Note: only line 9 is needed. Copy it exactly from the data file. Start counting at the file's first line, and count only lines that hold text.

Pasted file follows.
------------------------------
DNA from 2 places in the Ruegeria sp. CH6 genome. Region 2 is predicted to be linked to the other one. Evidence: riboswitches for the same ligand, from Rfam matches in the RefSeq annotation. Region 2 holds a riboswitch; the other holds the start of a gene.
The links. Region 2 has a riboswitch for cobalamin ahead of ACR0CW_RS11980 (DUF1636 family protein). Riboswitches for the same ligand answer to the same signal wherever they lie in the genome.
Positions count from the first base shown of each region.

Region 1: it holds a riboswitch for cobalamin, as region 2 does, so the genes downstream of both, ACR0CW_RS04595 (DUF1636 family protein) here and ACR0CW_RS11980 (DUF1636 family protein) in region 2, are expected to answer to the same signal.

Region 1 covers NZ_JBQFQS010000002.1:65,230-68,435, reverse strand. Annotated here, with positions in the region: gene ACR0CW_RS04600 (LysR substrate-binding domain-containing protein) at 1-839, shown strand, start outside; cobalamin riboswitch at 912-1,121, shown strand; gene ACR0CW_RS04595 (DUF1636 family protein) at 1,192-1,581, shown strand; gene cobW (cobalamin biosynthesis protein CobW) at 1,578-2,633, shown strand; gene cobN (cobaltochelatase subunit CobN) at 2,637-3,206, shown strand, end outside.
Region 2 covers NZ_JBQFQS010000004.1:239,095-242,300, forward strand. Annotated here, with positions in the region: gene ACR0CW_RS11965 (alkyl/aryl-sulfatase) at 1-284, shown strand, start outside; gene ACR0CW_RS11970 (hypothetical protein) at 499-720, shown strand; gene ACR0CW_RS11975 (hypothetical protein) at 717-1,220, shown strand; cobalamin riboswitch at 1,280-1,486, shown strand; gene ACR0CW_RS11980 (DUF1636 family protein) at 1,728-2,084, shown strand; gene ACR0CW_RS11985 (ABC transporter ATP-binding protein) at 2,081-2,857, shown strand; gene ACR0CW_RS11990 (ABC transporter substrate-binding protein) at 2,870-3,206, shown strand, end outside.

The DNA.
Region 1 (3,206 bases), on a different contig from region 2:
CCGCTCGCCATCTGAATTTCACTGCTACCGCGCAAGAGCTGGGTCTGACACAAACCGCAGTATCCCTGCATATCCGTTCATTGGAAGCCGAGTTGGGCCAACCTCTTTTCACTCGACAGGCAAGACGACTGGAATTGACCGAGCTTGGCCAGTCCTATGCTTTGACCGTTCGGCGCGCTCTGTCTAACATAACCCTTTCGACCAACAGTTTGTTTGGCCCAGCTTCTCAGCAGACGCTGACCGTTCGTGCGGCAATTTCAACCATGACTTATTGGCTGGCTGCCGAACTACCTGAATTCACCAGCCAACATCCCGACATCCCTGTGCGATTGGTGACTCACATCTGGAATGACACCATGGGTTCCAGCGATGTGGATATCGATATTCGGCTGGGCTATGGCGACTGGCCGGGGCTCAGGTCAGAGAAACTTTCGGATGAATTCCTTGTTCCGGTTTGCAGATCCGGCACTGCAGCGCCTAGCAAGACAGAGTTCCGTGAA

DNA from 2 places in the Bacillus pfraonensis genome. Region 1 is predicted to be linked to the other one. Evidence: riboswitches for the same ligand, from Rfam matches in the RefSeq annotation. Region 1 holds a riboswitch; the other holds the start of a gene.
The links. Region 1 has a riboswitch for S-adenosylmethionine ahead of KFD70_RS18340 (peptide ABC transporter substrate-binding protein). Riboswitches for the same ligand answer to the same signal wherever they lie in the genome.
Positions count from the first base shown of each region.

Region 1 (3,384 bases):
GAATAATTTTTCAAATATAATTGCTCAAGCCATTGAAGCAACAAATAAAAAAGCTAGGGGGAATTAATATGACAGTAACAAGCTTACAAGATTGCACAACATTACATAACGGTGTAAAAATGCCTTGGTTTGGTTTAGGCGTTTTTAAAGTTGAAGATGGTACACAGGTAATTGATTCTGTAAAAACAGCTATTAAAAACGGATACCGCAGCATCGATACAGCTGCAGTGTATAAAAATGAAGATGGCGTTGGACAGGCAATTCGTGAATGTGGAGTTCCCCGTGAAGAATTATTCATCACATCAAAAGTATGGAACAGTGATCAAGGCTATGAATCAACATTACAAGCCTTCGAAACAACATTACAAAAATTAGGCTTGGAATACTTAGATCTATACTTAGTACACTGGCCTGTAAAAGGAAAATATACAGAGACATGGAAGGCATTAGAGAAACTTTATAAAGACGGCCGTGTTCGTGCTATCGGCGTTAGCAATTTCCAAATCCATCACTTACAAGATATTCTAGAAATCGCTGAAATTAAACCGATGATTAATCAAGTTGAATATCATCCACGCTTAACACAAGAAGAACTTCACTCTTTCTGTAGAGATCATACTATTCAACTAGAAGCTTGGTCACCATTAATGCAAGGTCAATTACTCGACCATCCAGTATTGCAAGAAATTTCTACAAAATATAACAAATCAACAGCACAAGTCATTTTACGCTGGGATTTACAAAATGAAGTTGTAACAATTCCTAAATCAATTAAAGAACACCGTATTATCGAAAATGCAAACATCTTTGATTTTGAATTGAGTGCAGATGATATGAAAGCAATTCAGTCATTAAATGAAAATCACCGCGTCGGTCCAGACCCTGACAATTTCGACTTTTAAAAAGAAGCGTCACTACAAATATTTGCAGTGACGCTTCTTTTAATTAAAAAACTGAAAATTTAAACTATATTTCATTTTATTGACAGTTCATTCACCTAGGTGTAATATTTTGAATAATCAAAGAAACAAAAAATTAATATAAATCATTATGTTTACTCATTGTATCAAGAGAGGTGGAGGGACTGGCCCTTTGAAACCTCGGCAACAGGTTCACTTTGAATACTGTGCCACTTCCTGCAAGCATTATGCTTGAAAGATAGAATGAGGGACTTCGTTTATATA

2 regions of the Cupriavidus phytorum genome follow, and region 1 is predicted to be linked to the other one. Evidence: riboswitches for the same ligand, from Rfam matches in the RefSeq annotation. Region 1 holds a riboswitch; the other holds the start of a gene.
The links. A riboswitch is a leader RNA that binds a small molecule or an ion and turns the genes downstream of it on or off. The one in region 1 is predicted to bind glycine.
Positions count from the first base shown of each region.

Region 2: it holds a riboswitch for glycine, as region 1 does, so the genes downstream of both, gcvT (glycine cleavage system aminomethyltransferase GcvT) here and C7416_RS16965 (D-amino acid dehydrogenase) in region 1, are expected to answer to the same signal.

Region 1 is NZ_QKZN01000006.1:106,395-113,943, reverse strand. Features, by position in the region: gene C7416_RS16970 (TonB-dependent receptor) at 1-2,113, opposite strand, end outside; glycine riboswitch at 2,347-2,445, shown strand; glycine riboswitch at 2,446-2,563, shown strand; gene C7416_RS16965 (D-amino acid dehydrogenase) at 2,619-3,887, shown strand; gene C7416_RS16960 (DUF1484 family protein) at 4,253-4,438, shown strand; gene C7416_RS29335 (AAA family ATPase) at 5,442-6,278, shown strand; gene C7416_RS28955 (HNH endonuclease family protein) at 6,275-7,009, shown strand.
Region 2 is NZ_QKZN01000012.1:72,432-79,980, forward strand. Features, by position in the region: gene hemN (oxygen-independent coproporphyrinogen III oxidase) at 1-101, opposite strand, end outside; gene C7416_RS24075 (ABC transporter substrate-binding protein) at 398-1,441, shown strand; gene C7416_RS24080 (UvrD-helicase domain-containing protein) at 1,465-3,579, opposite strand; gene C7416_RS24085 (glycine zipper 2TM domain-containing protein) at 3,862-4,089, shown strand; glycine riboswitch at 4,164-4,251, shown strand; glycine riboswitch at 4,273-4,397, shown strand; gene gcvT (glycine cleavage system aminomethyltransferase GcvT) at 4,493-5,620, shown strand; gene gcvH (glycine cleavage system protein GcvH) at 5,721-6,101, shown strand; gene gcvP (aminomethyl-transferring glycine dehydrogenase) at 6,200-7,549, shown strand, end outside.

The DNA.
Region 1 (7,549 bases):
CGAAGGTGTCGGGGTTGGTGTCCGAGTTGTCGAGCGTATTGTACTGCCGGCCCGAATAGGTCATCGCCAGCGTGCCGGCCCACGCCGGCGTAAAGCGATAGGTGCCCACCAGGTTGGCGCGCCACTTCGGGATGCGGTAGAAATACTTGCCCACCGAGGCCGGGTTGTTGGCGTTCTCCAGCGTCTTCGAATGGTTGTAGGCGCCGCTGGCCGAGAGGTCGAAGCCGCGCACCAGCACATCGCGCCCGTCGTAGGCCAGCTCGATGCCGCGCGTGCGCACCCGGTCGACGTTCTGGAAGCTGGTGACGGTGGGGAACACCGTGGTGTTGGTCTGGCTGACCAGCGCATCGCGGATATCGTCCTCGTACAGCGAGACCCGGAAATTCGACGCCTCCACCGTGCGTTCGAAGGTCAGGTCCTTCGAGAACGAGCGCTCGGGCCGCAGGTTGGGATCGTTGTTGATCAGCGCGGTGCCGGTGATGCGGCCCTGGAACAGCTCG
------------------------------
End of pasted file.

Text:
CCGCTCGCCATCTGAATTTCACTGCTACCGCGCAAGAGCTGGGTCTGACACAAACCGCAGTATCCCTGCATATCCGTTCATTGGAAGCCGAGTTGGGCCAACCTCTTTTCACTCGACAGGCAAGACGACTGGAATTGACCGAGCTTGGCCAGTCCTATGCTTTGACCGTTCGGCGCGCTCTGTCTAACATAACCCTTTCGACCAACAGTTTGTTTGGCCCAGCTTCTCAGCAGACGCTGACCGTTCGTGCGGCAATTTCAACCATGACTTATTGGCTGGCTGCCGAACTACCTGAATTCACCAGCCAACATCCCGACATCCCTGTGCGATTGGTGACTCACATCTGGAATGACACCATGGGTTCCAGCGATGTGGATATCGATATTCGGCTGGGCTATGGCGACTGGCCGGGGCTCAGGTCAGAGAAACTTTCGGATGAATTCCTTGTTCCGGTTTGCAGATCCGGCACTGCAGCGCCTAGCAAGACAGAGTTCCGTGAA